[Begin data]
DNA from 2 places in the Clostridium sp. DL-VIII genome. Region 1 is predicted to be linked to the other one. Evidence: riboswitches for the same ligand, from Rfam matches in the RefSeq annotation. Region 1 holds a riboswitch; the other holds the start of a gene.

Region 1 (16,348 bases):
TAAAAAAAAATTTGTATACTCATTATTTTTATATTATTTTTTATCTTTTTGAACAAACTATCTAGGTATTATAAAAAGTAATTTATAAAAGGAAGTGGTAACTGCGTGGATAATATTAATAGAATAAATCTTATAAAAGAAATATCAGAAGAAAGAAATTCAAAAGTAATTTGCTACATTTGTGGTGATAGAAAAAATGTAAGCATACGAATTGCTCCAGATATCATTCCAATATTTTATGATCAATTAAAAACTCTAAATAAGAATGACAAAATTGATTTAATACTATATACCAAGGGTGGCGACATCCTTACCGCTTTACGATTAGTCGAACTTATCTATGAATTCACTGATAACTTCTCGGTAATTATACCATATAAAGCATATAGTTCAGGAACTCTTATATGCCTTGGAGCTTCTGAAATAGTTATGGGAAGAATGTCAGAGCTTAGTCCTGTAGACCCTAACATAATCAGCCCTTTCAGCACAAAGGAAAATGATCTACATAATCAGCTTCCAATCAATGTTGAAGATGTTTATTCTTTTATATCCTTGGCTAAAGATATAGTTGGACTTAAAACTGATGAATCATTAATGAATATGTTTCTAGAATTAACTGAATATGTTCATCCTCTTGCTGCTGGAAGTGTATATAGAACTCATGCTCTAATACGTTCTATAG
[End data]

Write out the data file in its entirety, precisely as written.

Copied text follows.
DNA from 2 places in the Clostridium sp. DL-VIII genome. Region 1 is predicted to be linked to the other one. Evidence: riboswitches for the same ligand, from Rfam matches in the RefSeq annotation. Region 1 holds a riboswitch; the other holds the start of a gene.

Region 1 (16,348 bases):
TAAAAAAAAATTTGTATACTCATTATTTTTATATTATTTTTTATCTTTTTGAACAAACTATCTAGGTATTATAAAAAGTAATTTATAAAAGGAAGTGGTAACTGCGTGGATAATATTAATAGAATAAATCTTATAAAAGAAATATCAGAAGAAAGAAATTCAAAAGTAATTTGCTACATTTGTGGTGATAGAAAAAATGTAAGCATACGAATTGCTCCAGATATCATTCCAATATTTTATGATCAATTAAAAACTCTAAATAAGAATGACAAAATTGATTTAATACTATATACCAAGGGTGGCGACATCCTTACCGCTTTACGATTAGTCGAACTTATCTATGAATTCACTGATAACTTCTCGGTAATTATACCATATAAAGCATATAGTTCAGGAACTCTTATATGCCTTGGAGCTTCTGAAATAGTTATGGGAAGAATGTCAGAGCTTAGTCCTGTAGACCCTAACATAATCAGCCCTTTCAGCACAAAGGAAAATGATCTACATAATCAGCTTCCAATCAATGTTGAAGATGTTTATTCTTTTATATCCTTGGCTAAAGATATAGTTGGACTTAAAACTGATGAATCATTAATGAATATGTTTCTAGAATTAACTGAATATGTTCATCCTCTTGCTGCTGGAAGTGTATATAGAACTCATGCTCTAATACGTTCTATAG